Fines increase up to 10% of global turnover for consumer law breaches

On 20 April 2022, the UK government proposed a number of reforms to UK consumer law to protect consumers from certain business practices which have proliferated in recent years. These measures strive to enhance the powers of the CMA. Most significantly, these measures will empower the CMA to issue fines directly where traders breach consumer laws and fail to comply with CMA investigations into such breaches.

This follows as a result of the consultation published by the Department for Business, Energy & Industrial Strategy entitled “Reforming Competition and Consumer Policy: Driving growth and delivering competitive markets that work for consumers” containing long-awaited proposals for the reform of UK consumer protection law.

The key reforms relate to:

  • Subscription traps. The government will introduce new rules to tackle subscription traps (in which traders make it difficult for consumers to exit a contract). These will include:
    • a requirement on companies to provide certain information to consumers before they enter into the contract;
    • introducing a specific requirement on traders to send consumers reminders before contracts roll-over (or auto-renew) onto a new term and before a free trial or low-cost introductory offer ends.
    • Creating a new specific requirement for traders to ensure that consumers have a straightforward, cost-effective and timely mechanism for exiting a subscription contract.
  • Fake reviews. Prohibiting companies from commissioning fake reviews or hosting consumer reviews without making reasonable and proportionate checks that they are genuine – or offering or advertising to submit, commission or facilitate fake reviews.
  • Saving schemes. The government also plans to strengthen protections for consumers using “saving schemes” (such as Christmas Savings Clubs) by requiring such schemes to fully safeguard customers money by way of trust or insurance (subject to certain exceptions), and to update and simplify the regulations and protections relating to package travel.
How will consumer law be enforced?

Historically, the CMA has been unable to impose fines for breaches of consumer law. However, in a long-awaited but significant change, the government have indicated that the CMA will now be given the power to directly enforce consumer law, including new powers to fine companies up to 10% of their global annual turnover and individuals up to £300,000 for breaches of consumer law.

In addition, the government states that it will legislate to:

  • Enable the CMA to decide for itself where consumer protection law has been breached. This will bring the CMA’s consumer law enforcement powers into line with its competition law enforcement powers. In particular the CMA will be empowered to:
    • fine businesses for failing to comply with CMA directions and/or information requests without reasonable excuse or providing false or concealed information or destroyed information (up to 1% annual global turnover and an additional 5% daily global turnover penalty for continued non-compliance). Where an individual fails to comply, the CMA would be able to impose penalties of up to £30,000, with an additional daily penalty of up to £15,000 while non-compliance continues;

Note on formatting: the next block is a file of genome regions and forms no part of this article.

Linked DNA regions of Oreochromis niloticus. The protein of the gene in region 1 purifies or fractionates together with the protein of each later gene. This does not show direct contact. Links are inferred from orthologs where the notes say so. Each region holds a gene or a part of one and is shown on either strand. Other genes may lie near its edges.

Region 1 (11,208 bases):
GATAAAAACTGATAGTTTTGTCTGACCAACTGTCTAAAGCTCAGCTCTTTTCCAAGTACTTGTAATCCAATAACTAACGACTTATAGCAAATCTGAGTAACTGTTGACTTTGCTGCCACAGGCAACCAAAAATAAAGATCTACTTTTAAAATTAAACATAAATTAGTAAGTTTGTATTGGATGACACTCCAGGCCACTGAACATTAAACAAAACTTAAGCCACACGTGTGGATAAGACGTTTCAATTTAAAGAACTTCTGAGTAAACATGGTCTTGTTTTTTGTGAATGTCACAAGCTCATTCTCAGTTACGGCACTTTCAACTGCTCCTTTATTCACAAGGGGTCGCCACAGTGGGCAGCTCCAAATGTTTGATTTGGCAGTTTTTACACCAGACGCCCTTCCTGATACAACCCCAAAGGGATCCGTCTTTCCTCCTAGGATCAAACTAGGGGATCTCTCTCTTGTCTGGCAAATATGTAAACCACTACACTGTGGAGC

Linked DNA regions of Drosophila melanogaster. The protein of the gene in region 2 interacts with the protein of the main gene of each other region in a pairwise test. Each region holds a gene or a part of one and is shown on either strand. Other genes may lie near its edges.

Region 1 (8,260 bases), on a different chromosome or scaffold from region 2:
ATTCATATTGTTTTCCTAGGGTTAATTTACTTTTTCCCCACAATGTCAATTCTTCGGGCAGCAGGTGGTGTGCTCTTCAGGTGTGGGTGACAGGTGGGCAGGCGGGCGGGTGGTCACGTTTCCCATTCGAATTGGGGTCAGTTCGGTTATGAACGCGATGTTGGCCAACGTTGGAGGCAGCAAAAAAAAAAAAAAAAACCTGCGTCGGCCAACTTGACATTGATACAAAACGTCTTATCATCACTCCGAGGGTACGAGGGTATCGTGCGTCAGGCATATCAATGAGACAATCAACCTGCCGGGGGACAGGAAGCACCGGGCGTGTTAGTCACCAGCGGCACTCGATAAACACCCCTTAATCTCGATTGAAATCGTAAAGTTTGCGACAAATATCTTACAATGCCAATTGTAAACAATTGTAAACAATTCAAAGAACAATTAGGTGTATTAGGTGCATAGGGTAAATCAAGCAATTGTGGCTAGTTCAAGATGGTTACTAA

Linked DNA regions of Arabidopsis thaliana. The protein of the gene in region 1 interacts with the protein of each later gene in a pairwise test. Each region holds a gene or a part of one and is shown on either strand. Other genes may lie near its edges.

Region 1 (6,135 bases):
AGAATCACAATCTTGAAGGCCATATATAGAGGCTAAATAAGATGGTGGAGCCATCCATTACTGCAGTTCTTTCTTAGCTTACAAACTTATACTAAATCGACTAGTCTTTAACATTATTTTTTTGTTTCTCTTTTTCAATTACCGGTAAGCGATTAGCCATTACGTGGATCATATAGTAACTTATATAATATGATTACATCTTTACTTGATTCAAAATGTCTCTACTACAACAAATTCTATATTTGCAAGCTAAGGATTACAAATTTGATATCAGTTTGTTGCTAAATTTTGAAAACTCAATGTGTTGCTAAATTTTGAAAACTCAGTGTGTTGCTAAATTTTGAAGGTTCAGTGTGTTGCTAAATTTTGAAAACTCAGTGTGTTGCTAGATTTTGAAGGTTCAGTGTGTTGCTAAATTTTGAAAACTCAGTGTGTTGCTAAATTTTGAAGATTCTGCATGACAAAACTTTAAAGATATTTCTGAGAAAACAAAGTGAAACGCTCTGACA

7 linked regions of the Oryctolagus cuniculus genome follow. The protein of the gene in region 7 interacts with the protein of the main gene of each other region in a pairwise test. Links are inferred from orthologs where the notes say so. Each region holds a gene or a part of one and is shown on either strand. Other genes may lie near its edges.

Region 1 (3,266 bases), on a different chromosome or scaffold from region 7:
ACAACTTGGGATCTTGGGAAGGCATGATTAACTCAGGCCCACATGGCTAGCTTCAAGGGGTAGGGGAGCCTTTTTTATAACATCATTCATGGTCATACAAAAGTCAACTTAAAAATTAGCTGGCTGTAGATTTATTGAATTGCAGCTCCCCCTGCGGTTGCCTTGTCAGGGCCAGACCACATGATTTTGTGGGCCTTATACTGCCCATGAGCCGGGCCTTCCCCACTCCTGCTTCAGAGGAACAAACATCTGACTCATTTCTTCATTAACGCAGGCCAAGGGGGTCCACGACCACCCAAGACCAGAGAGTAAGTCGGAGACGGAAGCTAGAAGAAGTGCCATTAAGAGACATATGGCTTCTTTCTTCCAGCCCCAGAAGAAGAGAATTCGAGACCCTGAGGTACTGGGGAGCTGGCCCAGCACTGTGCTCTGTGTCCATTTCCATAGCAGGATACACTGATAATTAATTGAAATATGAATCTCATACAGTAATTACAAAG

• fine businesses for breaching an undertaking or a direction imposed by the CMA without a reasonable excuse (up to 5% annual global turnover and a 5% daily global turnover penalty for continued non-compliance). Where an individual fails to comply, the CMA would be able to impose penalties of up to £150,000, with an additional daily penalty of up to £15,000 while non-compliance continues; and
    • continue to use its current enforcement powers through the civil and criminal courts, where appropriate, and continue co-operating with other consumer enforcers including Local Authority Trading Standards Services (LATSS).

The change that is likely to have the widest impact is the ability for the CMA to impose fines of up to 10% of global turnover for consumer law breaches. Notably, the proposal from the UK government of 10% of global turnover for consumer law infringement is considerably higher than its counterpart in EU law, where the Enforcement and Modernisation Directive ((EU) 2019/2161) requires that member states be able to fine businesses up to at least 4% of the trader’s annual turnover in the member state(s) concerned for certain cross-border infringements.

The government has not committed to a date for introducing the necessary legislation to implement the reforms it is taking forward. However, businesses will need to monitor the progress of these reforms, and ensure they are ready for the new legislation.

How can we help?

Our specialist commercial team has considerable experience of advising a wide variety of businesses on all aspects of consumer law. For assistance with ensuring your business complies with consumer laws, please contact our commercial team.


Cesare McArdle
Partner, Commercial & Construction
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This reflects the law and market position at the date of publication and is written as a general guide. It does not contain definitive legal advice, which should be sought in relation to a specific matter.

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